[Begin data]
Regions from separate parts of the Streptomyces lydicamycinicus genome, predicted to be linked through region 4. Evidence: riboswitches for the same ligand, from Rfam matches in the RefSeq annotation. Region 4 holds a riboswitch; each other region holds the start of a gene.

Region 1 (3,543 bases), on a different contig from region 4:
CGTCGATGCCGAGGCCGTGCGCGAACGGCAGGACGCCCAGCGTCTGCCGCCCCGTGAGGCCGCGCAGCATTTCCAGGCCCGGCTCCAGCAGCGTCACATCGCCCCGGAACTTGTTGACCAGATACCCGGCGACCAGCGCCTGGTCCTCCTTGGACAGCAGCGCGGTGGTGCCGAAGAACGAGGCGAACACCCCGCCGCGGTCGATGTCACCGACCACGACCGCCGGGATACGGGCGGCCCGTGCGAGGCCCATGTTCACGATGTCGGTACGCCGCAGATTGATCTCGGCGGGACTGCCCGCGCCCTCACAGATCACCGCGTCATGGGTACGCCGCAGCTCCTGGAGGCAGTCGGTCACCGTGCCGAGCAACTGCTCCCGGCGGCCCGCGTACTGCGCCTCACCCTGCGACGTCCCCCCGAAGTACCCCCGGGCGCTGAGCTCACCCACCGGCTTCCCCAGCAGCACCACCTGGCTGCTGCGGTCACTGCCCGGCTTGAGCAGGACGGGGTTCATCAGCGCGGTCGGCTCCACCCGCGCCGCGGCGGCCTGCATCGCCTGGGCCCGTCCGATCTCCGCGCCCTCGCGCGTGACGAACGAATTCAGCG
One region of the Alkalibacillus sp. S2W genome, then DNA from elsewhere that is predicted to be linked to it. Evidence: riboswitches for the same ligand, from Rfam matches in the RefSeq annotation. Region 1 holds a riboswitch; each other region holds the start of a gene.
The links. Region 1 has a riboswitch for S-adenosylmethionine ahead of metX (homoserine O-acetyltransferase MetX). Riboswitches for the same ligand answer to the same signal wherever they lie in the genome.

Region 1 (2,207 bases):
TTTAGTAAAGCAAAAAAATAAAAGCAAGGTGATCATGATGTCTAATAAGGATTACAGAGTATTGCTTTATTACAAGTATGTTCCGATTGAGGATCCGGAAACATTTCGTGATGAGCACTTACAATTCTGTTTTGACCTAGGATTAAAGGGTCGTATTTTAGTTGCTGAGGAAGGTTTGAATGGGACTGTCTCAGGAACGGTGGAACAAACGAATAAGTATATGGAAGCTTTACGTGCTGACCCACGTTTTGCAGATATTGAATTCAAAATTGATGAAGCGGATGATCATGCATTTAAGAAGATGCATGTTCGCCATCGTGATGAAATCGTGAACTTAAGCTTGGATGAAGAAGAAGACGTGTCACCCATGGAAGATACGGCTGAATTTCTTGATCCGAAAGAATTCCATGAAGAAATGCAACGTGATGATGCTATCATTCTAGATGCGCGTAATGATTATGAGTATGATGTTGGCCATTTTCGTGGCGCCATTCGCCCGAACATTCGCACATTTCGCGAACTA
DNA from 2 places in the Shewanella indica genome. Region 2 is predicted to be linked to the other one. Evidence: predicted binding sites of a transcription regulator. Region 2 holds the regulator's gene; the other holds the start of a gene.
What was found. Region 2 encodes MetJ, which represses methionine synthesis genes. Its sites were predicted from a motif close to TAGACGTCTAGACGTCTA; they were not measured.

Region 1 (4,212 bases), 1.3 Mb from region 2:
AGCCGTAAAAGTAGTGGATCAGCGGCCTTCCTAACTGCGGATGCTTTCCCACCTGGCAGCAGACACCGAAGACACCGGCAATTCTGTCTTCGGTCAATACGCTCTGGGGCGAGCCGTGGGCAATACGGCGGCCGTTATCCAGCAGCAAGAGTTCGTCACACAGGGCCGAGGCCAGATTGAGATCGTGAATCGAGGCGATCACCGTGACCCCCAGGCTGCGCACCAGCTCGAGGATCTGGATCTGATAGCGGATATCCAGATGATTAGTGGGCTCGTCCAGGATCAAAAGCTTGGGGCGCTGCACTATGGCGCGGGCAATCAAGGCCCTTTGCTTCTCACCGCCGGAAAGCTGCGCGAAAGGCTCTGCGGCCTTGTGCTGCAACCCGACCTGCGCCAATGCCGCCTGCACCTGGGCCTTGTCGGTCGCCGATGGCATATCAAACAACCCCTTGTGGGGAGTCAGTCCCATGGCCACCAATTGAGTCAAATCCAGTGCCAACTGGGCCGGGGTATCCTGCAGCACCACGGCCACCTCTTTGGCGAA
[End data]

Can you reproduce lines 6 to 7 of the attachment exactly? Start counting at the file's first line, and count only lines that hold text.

Region 1 (2,207 bases):
TTTAGTAAAGCAAAAAAATAAAAGCAAGGTGATCATGATGTCTAATAAGGATTACAGAGTATTGCTTTATTACAAGTATGTTCCGATTGAGGATCCGGAAACATTTCGTGATGAGCACTTACAATTCTGTTTTGACCTAGGATTAAAGGGTCGTATTTTAGTTGCTGAGGAAGGTTTGAATGGGACTGTCTCAGGAACGGTGGAACAAACGAATAAGTATATGGAAGCTTTACGTGCTGACCCACGTTTTGCAGATATTGAATTCAAAATTGATGAAGCGGATGATCATGCATTTAAGAAGATGCATGTTCGCCATCGTGATGAAATCGTGAACTTAAGCTTGGATGAAGAAGAAGACGTGTCACCCATGGAAGATACGGCTGAATTTCTTGATCCGAAAGAATTCCATGAAGAAATGCAACGTGATGATGCTATCATTCTAGATGCGCGTAATGATTATGAGTATGATGTTGGCCATTTTCGTGGCGCCATTCGCCCGAACATTCGCACATTTCGCGAACTA